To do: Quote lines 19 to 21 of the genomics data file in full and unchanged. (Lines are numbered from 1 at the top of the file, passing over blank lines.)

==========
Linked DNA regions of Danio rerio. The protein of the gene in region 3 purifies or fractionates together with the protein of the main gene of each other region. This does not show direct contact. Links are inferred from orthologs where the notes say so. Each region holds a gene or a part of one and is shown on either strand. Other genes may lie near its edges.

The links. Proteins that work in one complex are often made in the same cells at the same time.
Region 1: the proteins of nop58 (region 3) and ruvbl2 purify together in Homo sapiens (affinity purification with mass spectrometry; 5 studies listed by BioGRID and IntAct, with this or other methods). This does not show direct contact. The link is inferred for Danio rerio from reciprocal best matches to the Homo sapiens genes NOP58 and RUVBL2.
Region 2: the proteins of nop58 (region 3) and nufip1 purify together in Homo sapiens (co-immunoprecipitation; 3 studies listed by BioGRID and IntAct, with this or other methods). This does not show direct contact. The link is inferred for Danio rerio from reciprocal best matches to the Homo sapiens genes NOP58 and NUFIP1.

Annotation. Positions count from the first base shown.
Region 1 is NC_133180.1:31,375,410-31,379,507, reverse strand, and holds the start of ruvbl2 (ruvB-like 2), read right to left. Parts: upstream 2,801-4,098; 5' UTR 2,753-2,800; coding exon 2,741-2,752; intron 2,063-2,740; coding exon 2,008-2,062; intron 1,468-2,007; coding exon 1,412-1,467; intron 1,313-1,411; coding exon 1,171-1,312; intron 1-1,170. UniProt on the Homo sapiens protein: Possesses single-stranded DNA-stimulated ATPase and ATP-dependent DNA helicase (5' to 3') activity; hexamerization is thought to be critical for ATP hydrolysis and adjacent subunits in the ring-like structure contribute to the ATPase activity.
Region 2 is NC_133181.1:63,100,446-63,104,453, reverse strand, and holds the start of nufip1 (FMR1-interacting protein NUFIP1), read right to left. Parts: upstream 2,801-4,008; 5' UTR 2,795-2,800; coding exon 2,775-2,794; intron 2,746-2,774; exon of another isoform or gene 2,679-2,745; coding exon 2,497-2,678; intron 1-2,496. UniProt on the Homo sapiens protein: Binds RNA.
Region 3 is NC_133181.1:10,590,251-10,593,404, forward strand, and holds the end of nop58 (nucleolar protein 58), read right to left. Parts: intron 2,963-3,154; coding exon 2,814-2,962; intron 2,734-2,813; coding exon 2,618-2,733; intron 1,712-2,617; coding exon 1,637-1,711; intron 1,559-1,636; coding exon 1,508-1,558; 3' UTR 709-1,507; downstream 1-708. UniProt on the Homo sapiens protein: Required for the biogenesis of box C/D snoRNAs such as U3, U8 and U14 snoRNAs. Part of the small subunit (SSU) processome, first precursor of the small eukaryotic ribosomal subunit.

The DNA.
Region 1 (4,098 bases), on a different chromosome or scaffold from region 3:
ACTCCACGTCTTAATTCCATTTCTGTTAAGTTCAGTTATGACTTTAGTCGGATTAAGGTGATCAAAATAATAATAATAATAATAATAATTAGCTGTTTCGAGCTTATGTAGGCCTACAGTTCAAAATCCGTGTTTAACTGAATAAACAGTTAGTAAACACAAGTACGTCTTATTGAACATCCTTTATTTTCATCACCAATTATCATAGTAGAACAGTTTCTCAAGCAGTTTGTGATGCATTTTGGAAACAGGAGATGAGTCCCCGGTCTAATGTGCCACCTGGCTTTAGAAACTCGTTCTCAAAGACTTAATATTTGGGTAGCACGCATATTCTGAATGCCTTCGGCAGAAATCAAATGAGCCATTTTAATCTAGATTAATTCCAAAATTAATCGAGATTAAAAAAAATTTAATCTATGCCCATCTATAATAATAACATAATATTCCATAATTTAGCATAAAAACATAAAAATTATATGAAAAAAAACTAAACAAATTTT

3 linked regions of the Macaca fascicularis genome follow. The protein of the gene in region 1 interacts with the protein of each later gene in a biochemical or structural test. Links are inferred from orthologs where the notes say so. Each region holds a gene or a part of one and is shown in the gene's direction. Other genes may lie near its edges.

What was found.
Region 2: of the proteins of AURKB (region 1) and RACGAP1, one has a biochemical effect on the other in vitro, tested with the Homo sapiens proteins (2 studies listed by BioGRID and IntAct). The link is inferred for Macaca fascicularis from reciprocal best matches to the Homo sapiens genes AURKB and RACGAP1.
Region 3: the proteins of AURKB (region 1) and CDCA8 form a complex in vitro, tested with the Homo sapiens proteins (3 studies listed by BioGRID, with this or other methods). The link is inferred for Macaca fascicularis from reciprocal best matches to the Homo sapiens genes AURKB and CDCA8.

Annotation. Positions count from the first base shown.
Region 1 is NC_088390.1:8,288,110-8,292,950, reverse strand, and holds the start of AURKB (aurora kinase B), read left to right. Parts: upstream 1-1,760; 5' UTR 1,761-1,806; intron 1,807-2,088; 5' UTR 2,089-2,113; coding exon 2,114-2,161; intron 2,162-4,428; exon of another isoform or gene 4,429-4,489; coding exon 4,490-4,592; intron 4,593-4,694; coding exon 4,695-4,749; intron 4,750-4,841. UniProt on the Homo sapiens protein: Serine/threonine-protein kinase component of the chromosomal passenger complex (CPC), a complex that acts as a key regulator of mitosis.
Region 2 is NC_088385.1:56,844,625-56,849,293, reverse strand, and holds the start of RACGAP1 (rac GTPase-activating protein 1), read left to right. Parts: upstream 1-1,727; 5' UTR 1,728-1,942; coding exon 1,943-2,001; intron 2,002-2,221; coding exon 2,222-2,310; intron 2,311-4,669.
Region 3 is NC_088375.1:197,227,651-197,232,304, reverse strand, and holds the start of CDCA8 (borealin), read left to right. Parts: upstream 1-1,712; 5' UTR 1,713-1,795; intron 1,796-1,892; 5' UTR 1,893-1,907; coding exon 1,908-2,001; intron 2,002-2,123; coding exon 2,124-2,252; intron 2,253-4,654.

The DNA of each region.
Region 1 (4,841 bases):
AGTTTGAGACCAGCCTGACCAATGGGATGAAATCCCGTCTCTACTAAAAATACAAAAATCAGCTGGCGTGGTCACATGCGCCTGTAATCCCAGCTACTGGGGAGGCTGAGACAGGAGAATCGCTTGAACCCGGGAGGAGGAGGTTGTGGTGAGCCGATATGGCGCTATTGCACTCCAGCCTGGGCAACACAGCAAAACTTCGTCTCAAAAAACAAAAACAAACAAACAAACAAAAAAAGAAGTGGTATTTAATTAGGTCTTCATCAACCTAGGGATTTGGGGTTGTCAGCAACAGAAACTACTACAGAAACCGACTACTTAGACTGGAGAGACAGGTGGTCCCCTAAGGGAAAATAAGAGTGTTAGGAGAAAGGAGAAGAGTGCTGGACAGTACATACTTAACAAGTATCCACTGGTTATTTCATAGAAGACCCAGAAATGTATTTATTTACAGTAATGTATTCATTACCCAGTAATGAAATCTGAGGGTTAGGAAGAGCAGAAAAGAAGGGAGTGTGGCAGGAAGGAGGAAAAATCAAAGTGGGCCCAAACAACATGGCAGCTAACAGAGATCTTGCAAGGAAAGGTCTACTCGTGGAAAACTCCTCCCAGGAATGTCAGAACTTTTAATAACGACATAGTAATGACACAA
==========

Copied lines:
Region 3 is NC_088375.1:197,227,651-197,232,304, reverse strand, and holds the start of CDCA8 (borealin), read left to right. Parts: upstream 1-1,712; 5' UTR 1,713-1,795; intron 1,796-1,892; 5' UTR 1,893-1,907; coding exon 1,908-2,001; intron 2,002-2,123; coding exon 2,124-2,252; intron 2,253-4,654.

The DNA of each region.
Region 1 (4,841 bases):